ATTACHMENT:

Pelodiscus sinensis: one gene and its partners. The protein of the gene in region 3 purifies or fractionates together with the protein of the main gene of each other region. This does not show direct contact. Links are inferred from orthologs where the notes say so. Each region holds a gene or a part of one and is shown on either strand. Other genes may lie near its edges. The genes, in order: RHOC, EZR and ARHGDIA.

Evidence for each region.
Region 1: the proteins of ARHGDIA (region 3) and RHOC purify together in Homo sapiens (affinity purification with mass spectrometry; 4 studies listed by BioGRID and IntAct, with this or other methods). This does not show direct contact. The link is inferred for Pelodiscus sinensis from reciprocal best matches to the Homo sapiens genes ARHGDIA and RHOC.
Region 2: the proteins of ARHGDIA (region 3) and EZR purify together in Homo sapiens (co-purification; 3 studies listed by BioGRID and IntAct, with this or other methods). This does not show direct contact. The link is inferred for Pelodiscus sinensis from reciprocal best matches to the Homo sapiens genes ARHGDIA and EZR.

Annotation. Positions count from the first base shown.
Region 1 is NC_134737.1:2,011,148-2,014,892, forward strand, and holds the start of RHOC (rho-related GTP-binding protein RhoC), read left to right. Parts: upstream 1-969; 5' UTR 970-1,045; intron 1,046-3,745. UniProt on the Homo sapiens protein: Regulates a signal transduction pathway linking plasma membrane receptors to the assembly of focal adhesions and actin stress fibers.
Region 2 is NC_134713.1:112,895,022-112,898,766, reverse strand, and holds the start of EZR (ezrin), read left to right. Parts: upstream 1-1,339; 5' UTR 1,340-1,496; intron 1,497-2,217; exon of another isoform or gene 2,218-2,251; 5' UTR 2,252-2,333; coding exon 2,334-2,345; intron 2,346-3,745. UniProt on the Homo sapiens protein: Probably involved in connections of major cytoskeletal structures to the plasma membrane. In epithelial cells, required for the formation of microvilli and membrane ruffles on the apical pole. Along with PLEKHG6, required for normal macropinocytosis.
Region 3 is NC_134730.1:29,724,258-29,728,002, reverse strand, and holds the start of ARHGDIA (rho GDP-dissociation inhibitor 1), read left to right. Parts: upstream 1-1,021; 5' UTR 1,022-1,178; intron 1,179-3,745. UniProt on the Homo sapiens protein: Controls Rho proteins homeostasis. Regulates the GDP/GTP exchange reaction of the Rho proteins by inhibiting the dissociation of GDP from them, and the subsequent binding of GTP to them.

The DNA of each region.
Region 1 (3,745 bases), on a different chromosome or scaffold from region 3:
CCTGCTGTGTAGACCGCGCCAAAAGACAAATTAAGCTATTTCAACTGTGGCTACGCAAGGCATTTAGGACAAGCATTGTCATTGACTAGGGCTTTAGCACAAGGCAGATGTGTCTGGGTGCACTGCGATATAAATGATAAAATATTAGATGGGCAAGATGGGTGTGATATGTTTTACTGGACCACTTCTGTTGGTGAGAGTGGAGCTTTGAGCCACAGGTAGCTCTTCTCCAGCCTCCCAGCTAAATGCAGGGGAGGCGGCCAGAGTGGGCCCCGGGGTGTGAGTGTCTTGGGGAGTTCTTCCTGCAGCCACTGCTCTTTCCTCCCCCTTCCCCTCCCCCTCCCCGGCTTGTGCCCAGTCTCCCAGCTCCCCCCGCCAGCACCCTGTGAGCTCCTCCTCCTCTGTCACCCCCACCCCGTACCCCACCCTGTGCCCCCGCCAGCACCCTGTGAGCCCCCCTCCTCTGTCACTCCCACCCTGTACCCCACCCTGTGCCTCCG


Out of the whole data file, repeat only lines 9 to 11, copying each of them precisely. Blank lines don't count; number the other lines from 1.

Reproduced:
The DNA of each region.
Region 1 (3,745 bases), on a different chromosome or scaffold from region 3:
CCTGCTGTGTAGACCGCGCCAAAAGACAAATTAAGCTATTTCAACTGTGGCTACGCAAGGCATTTAGGACAAGCATTGTCATTGACTAGGGCTTTAGCACAAGGCAGATGTGTCTGGGTGCACTGCGATATAAATGATAAAATATTAGATGGGCAAGATGGGTGTGATATGTTTTACTGGACCACTTCTGTTGGTGAGAGTGGAGCTTTGAGCCACAGGTAGCTCTTCTCCAGCCTCCCAGCTAAATGCAGGGGAGGCGGCCAGAGTGGGCCCCGGGGTGTGAGTGTCTTGGGGAGTTCTTCCTGCAGCCACTGCTCTTTCCTCCCCCTTCCCCTCCCCCTCCCCGGCTTGTGCCCAGTCTCCCAGCTCCCCCCGCCAGCACCCTGTGAGCTCCTCCTCCTCTGTCACCCCCACCCCGTACCCCACCCTGTGCCCCCGCCAGCACCCTGTGAGCCCCCCTCCTCTGTCACTCCCACCCTGTACCCCACCCTGTGCCTCCG